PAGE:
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Canadian capital braces for flood as heavy rain returns

Credit: REUTERS/Chris Wattie

Canada's capital city of Ottawa readied on Friday for heavy flooding as rains were set to hammer the highly engorged Ottawa river, threatening hundreds of homes amid a disaster that has already led to evacuations and one death in neighboring Quebec.

By Julie Gordon

OTTAWA, April 26 (Reuters) - Canada's capital city of Ottawa readied on Friday for heavy flooding as rains were set to hammer the highly engorged Ottawa river, threatening hundreds of homes amid a disaster that has already led to evacuations and one death in neighboring Quebec.

The looming flood, which could rival 2017 spring flooding that caused more than C$230 million ($171 million) in insured damages in Ontario and Quebec, prompted the City of Ottawa to declare a state of emergency on Thursday.

Both Ontario Premier Doug Ford and Canada's Safety Minister Ralph Goodale pledged support to the city on Friday, with the Canadian military preparing to send in troops to help with sandbagging and other emergency preparation.

"This is a broad-spread problem. We are working diligently and in close collaboration with all provincial and municipal authorities ... to be as effective as we possibly can be in keeping Canadians safe," Goodale told reporters.

Environment Canada issued a rainfall warning early Friday, warning Ottawa could see up to 35 mm (1.38 inches) of rain over 24 hours, noting the situation would be complicated by "the limited ability of the ground to absorb this rainfall."

This follows days of flooding in neighboring Quebec, where nearly 5,500 homes have been affected and more than 1,000 people evacuated, according to Urgence Quebec. One woman died after her car was caught in road washout caused by rising waters.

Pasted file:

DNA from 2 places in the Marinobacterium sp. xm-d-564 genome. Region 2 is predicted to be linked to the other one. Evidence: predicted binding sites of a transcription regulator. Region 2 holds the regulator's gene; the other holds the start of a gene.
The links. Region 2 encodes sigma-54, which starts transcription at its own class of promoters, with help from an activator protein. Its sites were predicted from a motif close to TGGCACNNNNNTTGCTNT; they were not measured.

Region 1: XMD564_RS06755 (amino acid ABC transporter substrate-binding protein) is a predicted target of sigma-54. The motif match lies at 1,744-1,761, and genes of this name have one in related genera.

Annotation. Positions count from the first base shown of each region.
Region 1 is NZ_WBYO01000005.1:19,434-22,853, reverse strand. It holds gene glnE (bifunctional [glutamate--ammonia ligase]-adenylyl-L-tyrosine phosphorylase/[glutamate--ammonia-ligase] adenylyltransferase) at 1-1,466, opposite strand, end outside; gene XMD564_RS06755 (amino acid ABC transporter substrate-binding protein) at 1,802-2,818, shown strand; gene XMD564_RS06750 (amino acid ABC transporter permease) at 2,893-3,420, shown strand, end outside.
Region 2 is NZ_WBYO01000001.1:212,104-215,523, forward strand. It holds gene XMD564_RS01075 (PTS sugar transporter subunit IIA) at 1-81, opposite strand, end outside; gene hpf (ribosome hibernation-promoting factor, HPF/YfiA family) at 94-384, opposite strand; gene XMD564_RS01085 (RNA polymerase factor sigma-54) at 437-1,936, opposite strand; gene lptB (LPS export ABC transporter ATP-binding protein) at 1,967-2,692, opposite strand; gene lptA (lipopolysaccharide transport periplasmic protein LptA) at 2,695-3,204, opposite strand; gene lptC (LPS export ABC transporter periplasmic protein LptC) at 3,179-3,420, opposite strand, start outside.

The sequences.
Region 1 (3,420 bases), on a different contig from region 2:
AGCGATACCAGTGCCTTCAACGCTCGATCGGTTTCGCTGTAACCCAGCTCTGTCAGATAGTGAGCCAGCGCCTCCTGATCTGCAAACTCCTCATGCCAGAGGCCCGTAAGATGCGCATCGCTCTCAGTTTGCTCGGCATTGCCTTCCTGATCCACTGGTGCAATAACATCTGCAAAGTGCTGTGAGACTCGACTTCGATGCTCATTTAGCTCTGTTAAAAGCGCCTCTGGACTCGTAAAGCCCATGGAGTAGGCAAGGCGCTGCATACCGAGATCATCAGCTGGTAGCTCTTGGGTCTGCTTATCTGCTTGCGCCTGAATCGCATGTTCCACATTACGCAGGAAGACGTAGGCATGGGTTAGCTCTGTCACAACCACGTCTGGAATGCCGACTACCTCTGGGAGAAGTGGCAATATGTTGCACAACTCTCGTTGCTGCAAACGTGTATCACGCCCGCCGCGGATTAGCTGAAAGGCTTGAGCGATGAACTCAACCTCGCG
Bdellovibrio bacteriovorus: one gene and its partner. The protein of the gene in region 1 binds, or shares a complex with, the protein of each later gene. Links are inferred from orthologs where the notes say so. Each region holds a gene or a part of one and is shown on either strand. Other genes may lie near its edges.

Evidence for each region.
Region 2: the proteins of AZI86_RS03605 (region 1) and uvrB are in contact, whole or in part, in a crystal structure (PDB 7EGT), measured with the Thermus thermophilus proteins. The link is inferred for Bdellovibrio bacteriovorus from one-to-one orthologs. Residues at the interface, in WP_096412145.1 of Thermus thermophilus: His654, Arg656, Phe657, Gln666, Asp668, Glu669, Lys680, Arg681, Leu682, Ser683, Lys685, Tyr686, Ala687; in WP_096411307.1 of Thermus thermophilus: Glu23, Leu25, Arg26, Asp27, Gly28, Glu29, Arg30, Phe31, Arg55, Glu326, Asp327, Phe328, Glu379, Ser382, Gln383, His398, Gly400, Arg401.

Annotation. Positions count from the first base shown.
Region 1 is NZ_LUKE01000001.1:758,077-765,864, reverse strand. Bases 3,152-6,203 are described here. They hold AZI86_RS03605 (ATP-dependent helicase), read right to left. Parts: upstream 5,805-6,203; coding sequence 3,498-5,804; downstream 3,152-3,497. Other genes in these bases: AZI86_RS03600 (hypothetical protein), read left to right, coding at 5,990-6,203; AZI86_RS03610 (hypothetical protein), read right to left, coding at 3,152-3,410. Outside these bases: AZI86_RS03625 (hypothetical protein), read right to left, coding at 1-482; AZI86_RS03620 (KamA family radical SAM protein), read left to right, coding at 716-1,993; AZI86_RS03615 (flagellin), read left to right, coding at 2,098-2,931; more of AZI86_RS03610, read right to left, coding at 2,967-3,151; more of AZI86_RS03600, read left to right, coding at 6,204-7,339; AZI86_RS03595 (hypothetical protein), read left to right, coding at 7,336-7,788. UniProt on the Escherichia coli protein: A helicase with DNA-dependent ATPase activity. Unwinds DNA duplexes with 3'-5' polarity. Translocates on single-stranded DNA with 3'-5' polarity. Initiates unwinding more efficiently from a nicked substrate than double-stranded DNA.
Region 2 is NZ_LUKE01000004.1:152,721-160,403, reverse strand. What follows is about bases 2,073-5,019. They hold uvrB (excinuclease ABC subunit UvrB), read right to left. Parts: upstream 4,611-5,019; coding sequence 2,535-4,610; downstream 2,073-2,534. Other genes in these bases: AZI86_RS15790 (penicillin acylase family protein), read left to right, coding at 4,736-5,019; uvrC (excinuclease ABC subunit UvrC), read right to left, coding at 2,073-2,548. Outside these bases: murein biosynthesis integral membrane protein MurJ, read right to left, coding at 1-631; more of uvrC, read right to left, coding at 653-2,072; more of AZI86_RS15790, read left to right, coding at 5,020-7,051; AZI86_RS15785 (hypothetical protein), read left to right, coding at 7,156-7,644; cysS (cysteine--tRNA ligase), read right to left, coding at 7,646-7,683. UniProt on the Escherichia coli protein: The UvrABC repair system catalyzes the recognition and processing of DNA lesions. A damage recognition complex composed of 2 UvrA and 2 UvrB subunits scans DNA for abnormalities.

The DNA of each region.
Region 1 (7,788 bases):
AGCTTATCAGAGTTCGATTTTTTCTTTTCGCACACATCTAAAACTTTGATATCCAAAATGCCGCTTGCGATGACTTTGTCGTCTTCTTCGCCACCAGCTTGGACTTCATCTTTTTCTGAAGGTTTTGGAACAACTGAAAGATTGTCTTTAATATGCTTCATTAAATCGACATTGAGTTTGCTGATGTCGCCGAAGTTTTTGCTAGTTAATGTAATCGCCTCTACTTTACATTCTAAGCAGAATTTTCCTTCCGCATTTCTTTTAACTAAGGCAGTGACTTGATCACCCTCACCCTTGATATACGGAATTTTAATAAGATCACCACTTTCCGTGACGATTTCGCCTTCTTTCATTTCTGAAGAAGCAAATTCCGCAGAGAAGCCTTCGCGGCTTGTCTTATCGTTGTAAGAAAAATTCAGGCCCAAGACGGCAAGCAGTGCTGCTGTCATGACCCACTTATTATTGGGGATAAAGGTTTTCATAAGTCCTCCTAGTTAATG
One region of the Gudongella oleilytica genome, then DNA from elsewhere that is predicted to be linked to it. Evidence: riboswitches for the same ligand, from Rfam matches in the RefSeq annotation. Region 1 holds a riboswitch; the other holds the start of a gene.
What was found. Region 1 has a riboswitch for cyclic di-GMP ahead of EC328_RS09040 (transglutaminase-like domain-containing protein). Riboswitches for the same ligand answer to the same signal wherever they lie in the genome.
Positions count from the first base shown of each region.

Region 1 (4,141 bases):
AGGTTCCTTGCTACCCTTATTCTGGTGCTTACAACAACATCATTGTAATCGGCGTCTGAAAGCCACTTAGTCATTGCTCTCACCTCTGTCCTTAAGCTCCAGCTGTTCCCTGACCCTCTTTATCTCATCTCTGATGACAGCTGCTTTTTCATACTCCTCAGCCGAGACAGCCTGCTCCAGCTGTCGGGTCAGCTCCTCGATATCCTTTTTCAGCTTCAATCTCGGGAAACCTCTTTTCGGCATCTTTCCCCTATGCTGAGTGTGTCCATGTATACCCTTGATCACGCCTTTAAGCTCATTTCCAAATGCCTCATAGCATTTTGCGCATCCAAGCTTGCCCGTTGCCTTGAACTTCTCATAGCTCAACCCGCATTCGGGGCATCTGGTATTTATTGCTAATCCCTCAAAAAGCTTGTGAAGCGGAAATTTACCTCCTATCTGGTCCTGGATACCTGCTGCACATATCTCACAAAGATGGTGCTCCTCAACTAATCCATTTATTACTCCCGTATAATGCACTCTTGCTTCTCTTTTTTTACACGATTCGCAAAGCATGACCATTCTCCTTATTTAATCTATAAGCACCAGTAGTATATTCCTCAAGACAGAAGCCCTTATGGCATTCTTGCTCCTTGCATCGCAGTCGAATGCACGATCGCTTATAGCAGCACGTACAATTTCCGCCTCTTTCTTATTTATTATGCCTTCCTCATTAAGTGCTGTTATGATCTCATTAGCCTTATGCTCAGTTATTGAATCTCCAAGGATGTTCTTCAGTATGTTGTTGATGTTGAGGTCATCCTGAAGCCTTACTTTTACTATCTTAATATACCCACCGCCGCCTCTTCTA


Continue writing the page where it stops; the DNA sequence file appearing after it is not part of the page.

The Canadian military has already deployed some 1,000 troops to Quebec, and the City of Ottawa has requested roughly 400, though Goodale said it was still determining the exact number to be deployed in Ontario.

Separately, surging waters on the Rouge River in Quebec continued to threaten a hydroelectric dam at Bell Falls, forcing the evacuation of some 250 people, though a Hydro Quebec spokesman said the structure was still holding.

"If the dam were to give way, people in the area would have less than an hour to get out of the way of that surging water," said Goodale. "The wise thing would be to get out in advance."

Both provincial and federal authorities said that the severity of the floods, which experts say could be worse than in 2017, could be attributed to climate change.

In the east coast province of New Brunswick, floodwaters were starting stabilize and even drop in regions, but rain was forecast, prompting concerns the situation could again change.

($1 = 1.3450 Canadian dollars)

(Additional reporting by Allison Lampert in Montreal; editing by Jonathan Oatis)

((julie.gordon@thomsonreuters.com; 613-235-6745; Reuters Messaging: julie.gordon.thomsonreuters.com@reuters.net))

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